ST. LOUIS — St. Louis Blues defenceman Barret Jackman’s harsh words were meant for his own team.
His statement could apply to the visiting Calgary Flames, as well, though.
On the heels of the Blues’ defeat to Edmonton — a 5-3 loss in which St. Louis blew a three-goal lead — Jackman suggested some players may need to be “smacked upside the head” so they’ll snap to attention in anticipation of Tuesday’s clash with Calgary.
Some would say the Flames could use the same treatment after their most recent losses, a 2-1 overtime game against Minnesota Friday and then a 3-2 loss in Denver Sunday. In both games they were grossly outplayed in the first period and only had a chance to win because of outstanding goaltending from Miikka Kiprusoff.
“We don’t need to get slapped upside the head. We know,” said left-winger Eric Nystrom. “We just have to be smarter. Work harder and work smarter.”
Head coach Brent Sutter may given his charges a verbal cuff on the noggin behind closed doors, but didn’t through the media after yesterday’s practice in St. Louis.
In fact, he didn’t take to the ice for the short session, opting to watch from the stands at the Scottrade Center.
“I was feeling it’s probably a good day to be away from the guys and let the assistant coaches run practice,” said Sutter, who was steaming after the loss in Denver which caused his team to tumble to fifth place in the Western Conference.
“We’ve got to get our focus back on what allows us to have success, and it’s got to be everybody,” Sutter said. “It can’t just be certain guys. We need a full commitment by every individual. When we were going good, that’s what was happening, but got away from it the last two games.
“Our urgency dropped off. We have to get it back.”
Expect to see some urgency with the start tonight. Calgary has surrendered a combined 39 shots on goal in the first periods of its last two games. Gripe all you want about officiating being the cause against Colorado, but the Flames were outplayed in all areas which caused the tilt in the ice.
“For the most part this year, we’ve been a good first-period team,” Nystrom said. “We’ve got away from the good starts the past couple of games.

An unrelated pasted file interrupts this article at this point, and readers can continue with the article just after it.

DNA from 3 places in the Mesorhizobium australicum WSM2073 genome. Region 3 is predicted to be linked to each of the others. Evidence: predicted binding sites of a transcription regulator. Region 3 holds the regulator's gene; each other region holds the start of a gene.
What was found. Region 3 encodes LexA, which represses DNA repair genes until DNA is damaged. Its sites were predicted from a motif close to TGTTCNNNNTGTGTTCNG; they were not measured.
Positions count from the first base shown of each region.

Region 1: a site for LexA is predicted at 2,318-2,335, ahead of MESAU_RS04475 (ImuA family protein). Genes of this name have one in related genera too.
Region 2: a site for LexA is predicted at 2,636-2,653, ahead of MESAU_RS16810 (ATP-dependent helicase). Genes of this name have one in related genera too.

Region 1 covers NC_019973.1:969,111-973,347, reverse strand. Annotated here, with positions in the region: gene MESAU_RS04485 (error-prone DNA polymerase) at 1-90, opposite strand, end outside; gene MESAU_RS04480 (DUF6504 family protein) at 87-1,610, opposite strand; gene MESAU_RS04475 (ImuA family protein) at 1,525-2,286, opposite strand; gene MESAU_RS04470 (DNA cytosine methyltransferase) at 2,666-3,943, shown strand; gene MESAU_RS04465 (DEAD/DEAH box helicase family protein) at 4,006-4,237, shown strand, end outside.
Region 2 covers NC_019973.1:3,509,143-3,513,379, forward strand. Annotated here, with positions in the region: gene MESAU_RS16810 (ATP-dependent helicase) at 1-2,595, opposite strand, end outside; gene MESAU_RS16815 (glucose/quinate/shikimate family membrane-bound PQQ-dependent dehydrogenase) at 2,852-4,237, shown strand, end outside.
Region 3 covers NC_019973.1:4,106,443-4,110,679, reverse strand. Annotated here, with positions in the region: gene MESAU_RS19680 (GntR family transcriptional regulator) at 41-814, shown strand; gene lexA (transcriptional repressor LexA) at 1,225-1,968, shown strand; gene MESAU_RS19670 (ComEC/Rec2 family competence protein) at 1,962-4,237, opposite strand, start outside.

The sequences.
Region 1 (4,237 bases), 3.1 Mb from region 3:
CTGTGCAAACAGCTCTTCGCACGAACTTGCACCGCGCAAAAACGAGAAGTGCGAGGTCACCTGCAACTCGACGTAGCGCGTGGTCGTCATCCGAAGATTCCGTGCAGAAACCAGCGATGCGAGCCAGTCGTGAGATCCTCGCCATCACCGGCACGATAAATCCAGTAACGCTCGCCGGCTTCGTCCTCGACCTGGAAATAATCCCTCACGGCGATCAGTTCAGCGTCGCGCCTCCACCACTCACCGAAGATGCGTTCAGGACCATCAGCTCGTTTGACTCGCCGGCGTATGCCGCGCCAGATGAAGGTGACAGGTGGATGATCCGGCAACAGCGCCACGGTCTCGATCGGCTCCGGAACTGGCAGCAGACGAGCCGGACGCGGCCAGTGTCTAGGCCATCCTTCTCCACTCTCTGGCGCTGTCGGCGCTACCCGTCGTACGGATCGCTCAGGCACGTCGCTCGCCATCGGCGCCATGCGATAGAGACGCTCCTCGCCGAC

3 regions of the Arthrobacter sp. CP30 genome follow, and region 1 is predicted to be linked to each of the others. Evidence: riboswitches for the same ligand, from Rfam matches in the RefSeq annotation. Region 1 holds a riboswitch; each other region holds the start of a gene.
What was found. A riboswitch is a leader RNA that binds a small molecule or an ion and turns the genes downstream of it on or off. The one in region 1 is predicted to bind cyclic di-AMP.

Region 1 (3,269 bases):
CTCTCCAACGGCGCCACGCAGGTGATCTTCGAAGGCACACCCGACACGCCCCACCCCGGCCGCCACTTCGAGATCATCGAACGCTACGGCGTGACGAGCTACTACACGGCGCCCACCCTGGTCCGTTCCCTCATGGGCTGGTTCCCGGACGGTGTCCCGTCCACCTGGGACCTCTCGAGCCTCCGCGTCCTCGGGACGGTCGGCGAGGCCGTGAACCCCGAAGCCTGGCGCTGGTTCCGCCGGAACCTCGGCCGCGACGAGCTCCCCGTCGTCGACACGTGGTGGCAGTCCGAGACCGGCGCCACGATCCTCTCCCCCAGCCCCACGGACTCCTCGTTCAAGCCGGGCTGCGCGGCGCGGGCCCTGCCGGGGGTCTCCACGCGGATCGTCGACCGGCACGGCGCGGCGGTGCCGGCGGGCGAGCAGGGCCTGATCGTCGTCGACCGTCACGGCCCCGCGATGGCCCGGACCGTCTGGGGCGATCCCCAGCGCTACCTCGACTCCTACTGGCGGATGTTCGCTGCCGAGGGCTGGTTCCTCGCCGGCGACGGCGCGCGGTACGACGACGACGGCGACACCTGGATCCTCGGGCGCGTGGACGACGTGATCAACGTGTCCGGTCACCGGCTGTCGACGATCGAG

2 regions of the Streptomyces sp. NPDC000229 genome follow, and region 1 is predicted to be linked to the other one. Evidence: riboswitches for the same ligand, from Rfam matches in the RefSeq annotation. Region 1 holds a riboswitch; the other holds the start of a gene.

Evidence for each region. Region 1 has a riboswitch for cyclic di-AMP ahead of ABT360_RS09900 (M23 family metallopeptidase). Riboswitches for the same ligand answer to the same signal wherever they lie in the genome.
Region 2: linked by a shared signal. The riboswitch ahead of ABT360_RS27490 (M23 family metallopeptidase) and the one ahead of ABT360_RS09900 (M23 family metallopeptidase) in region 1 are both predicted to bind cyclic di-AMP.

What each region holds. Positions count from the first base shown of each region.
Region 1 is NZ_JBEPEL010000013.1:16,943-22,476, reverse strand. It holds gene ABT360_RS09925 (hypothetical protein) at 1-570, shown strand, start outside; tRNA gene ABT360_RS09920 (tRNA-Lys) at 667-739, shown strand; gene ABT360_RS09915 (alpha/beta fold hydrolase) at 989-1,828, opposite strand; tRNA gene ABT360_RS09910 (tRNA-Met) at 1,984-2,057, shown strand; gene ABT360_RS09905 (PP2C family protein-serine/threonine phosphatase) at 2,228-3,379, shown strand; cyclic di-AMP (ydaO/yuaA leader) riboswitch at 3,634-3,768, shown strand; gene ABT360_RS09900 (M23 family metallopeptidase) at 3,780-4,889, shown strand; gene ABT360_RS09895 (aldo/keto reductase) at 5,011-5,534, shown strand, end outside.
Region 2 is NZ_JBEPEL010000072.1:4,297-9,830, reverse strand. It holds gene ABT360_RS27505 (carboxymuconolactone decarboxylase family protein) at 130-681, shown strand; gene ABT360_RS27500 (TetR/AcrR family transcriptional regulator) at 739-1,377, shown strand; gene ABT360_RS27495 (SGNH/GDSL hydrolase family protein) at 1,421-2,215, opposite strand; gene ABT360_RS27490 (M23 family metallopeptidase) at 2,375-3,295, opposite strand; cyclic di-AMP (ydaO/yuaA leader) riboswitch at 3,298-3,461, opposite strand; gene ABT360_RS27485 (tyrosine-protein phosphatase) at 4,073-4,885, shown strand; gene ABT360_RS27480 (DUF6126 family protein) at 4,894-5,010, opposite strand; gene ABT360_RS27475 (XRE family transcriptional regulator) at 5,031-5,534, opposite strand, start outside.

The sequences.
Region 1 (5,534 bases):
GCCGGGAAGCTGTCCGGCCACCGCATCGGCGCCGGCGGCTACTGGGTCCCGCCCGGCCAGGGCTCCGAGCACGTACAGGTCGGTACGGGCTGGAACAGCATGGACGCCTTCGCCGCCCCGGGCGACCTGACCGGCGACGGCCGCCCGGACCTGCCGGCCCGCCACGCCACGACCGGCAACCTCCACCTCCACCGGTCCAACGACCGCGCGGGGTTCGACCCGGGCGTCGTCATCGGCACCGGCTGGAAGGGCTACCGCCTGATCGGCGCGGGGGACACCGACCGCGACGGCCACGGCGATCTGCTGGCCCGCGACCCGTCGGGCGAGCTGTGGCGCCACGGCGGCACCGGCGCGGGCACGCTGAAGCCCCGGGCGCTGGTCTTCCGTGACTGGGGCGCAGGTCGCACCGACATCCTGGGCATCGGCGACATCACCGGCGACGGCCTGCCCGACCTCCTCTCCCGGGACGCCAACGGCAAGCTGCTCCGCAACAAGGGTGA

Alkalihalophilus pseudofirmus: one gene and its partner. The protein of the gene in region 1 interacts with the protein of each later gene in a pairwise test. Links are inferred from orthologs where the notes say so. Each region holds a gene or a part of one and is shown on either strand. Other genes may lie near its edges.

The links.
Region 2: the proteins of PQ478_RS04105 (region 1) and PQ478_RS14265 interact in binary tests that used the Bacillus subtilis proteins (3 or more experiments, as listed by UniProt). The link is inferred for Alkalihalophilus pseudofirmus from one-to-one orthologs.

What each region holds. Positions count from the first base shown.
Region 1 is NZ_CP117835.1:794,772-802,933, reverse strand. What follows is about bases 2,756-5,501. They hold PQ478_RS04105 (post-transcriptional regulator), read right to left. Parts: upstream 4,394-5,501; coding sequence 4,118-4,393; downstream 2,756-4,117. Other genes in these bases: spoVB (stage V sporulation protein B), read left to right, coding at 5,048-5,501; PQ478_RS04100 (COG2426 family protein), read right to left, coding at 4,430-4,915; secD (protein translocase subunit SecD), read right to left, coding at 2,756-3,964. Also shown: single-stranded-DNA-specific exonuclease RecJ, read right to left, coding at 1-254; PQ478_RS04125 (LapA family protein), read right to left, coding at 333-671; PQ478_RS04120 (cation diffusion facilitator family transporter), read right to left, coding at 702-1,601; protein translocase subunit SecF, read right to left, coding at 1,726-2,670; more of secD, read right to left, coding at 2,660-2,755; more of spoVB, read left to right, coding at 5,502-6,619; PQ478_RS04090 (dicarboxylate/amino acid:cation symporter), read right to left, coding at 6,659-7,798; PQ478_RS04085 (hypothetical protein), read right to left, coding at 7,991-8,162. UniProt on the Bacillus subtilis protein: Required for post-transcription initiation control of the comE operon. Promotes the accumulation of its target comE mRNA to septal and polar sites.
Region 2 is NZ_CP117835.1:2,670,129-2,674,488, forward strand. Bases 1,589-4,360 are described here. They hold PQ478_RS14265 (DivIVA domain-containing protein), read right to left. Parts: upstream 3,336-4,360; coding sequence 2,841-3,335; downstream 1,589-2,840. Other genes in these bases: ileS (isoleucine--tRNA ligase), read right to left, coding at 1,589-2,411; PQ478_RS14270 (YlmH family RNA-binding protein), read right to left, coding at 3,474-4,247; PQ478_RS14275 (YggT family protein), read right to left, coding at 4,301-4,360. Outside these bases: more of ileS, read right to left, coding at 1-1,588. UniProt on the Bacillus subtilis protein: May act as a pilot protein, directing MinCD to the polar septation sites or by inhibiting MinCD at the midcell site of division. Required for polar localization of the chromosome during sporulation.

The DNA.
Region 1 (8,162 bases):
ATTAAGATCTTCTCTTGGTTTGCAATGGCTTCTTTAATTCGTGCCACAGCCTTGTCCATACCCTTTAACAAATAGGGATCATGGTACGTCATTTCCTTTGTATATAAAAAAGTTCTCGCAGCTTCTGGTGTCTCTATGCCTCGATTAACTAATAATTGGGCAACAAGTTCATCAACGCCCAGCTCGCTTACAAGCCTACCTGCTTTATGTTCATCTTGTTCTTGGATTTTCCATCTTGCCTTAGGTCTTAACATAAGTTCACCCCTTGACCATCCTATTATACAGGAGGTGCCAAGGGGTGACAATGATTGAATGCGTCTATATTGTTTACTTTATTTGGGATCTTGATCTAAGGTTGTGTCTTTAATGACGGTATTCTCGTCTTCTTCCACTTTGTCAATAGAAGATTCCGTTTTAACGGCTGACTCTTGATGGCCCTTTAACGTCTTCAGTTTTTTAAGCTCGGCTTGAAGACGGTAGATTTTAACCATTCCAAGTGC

“We have to get back to making sure we’re hungry when the puck gets dropped. We can’t wait. We’ve got to be the aggressors, not sit for the other team to set the tone.
“When we’re aggressive, we’re at our best.”
The Flames have outscored their opposition by a 33-20 margin in first periods this season, and opened the scoring in 24 of 32 games.
You can bet Sutter, and his team, expect to continue those positive trends tonight instead of a three-peat of poor starts.
Lofty expectatations? You bet, but not out of the realm of possibilities.
“It’s good to have high expectations as long as they’re real, and I think they’re real expectations,” Sutter said. “We’ve proven we can play with the best in this league and at the top of this league, but only if we do it a certain way.
“When we get away from that, I guess they become unreal.”
They’d best be prepared, because Jackman is old-school enough to physically lay the smack if they’re not in top form, which means the Blues will be likely fired up.
“I’m not sure where the Blues are or how many wins they have in their last 10, but I know they have a physical group and competitive group,” said Flames captain Jarome Iginla. “We saw that last time we played them. Now that you say we’re both not feeling happy about our last bit.”
If smacks upside the head are needed after tonight, there will be even more unhappiness.